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Clinton faints from dehydration, gets concussion

(China Daily/Agencies) Updated: 2012-12-17 08:55

US Secretary of State Hillary Clinton sustained a concussion last week after becoming extremely dehydrated and fainted while suffering from a stomach virus, the State Department said.

Clinton, 65, is recovering at home and has been advised by her doctors to continue to rest and avoid strenuous activity and cancel all work events for the next week. She had been scheduled to testify before a pair of congressional panels looking into the Sept 11 attack against a diplomatic outpost in Benghazi, Libya.

Clinton faints from dehydration, gets concussion

US Secretary of State Hillary Clinton at a news conference on Dec 5 at NATO headquarters in Brussels. Clinton is recovering at home after suffering a concussion, a spokesman said on Saturday. [Photo/Agencies]

Dr Lisa Bardack of the Mt. Kisco Medical Group and Dr Gigi El-Bayoumi of George Washington University said on Saturday that Clinton was suffering from a stomach virus and fainted after becoming extremely dehydrated.

Clinton was diagnosed with a concussion on Thursday after fainting at home earlier this week, according to a State Department official who spoke on condition of anonymity because he was not authorized to discuss Clinton's injury publicly. The doctors did not determine it to be a "severe" concussion, the official said.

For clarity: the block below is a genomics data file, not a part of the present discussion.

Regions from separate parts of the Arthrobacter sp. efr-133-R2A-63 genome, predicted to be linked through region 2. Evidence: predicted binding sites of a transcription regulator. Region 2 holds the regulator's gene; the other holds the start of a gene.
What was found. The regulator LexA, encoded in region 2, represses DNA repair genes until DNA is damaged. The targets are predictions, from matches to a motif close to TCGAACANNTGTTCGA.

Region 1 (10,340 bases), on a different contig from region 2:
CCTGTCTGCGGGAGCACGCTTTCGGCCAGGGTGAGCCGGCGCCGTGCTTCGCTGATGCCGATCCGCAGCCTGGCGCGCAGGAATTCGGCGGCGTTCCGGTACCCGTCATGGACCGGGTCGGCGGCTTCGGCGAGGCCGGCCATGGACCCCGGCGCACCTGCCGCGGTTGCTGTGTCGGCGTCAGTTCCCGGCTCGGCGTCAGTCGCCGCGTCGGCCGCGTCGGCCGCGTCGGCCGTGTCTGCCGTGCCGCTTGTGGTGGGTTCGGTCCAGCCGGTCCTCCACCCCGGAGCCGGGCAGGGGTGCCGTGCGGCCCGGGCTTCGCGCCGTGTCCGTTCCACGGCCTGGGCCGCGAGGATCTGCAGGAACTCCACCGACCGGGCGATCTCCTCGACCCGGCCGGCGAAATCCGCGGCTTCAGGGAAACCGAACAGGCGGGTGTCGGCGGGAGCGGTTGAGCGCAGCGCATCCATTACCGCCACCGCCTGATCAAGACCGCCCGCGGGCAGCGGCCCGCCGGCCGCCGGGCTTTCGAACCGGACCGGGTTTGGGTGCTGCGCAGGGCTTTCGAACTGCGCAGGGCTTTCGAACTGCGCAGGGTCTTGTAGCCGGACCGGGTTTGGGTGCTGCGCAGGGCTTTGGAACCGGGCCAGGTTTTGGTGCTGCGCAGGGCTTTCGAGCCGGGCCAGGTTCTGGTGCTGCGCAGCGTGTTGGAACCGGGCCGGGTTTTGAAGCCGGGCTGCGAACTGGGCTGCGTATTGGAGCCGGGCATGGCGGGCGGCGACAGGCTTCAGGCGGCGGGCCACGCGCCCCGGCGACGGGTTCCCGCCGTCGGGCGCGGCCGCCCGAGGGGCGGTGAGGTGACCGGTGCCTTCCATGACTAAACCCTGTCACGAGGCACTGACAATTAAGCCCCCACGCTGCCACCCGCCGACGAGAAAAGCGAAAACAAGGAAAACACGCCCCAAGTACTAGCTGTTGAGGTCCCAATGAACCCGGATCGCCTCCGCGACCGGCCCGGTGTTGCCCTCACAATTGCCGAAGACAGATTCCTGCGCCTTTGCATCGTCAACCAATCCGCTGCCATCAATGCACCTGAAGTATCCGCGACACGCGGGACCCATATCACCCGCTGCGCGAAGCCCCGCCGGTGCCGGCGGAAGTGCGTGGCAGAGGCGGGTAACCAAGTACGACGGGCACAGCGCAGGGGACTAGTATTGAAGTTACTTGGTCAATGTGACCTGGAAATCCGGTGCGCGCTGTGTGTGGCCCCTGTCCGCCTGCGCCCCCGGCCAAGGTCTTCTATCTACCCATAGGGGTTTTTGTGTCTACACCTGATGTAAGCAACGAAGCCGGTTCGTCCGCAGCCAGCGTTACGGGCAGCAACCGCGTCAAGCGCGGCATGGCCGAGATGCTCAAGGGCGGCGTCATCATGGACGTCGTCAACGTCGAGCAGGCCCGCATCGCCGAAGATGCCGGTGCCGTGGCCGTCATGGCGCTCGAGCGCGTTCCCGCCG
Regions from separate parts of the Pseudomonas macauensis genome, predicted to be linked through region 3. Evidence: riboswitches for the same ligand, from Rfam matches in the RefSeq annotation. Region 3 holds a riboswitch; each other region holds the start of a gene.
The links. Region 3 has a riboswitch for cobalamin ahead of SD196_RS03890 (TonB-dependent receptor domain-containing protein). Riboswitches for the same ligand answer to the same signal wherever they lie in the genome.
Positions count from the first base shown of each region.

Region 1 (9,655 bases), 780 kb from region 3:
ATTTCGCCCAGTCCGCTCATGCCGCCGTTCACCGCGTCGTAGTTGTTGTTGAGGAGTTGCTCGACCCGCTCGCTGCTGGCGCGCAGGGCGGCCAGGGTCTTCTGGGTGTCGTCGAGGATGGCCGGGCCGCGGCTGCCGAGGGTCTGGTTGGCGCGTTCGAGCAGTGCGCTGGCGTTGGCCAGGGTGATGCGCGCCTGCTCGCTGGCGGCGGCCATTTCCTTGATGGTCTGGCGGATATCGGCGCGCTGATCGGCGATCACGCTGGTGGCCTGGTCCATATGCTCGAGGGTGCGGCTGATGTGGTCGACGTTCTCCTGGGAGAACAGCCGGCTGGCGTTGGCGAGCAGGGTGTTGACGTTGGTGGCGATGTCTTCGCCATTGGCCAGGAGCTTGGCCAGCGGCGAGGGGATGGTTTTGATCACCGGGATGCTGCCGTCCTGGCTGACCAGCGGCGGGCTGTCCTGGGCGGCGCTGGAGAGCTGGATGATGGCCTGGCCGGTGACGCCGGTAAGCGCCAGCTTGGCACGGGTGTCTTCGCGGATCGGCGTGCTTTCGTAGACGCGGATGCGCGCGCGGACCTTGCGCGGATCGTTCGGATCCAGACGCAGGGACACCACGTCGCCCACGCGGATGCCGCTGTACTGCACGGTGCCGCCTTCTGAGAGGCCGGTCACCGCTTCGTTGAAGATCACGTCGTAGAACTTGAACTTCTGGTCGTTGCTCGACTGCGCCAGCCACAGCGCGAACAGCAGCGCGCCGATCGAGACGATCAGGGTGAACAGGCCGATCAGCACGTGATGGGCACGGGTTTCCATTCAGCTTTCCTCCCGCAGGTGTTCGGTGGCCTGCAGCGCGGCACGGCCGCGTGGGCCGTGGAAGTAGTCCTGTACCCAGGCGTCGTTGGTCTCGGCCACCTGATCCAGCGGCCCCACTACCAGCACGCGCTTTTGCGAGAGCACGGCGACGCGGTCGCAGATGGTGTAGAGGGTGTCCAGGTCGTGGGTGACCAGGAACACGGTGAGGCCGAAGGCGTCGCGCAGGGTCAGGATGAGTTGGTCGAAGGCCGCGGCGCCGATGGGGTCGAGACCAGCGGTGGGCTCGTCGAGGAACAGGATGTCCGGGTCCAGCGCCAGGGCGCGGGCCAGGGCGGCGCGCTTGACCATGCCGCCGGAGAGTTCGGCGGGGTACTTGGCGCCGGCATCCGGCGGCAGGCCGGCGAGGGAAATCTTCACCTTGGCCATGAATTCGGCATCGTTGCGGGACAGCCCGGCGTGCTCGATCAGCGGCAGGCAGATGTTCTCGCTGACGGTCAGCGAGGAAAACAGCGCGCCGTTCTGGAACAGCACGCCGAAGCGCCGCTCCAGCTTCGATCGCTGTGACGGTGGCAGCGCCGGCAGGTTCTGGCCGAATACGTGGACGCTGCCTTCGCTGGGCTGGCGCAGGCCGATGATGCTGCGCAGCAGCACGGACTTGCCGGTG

Clinton, who is expected to leave her job soon, skipped an overseas trip this past week because of the stomach virus, the State Department said on Saturday.

US President Barack Obama telephoned his top diplomat on Saturday to wish her well, a White House official said.

The State Department said in a statement that Clinton will continue to work from home in the week ahead and looks forward to returning to the office "soon".

The Senate Foreign Relations Committee said it won't hear from Clinton as planned at a hearing on Thursday into the attack at the outpost in Benghazi that killed four US citizens, including the US ambassador. The House Foreign Affairs Committee also said Clinton will no longer give scheduled testimony at its hearing on Thursday on Libya.

In a separate development, Obama is expected to nominate Senate Foreign Relations Committee Chairman John Kerry to succeed Clinton as secretary of state, sources familiar with the process said on Saturday.

Kerry, the Democratic nominee for president in 2004 and a stalwart Obama supporter, had been widely tipped as the likely candidate for top US diplomat following the withdrawal last week of Susan Rice, US ambassador to the United Nations.

The announcement of Kerry's nomination could come as early as mid-week, according to one source with knowledge of the situation, although it could also be delayed to avoid the impression of an overly hasty return to politics following the massacre at a Connecticut elementary school on Friday.

The source said the White House is leaning toward unveiling Kerry's nomination as part of a high-profile package that would include Obama's pick for defense secretary.

Chuck Hagel, former Republican US senator is the top candidate to take over the Pentagon, and the White House's vetting process for him is virtually complete, the source said.



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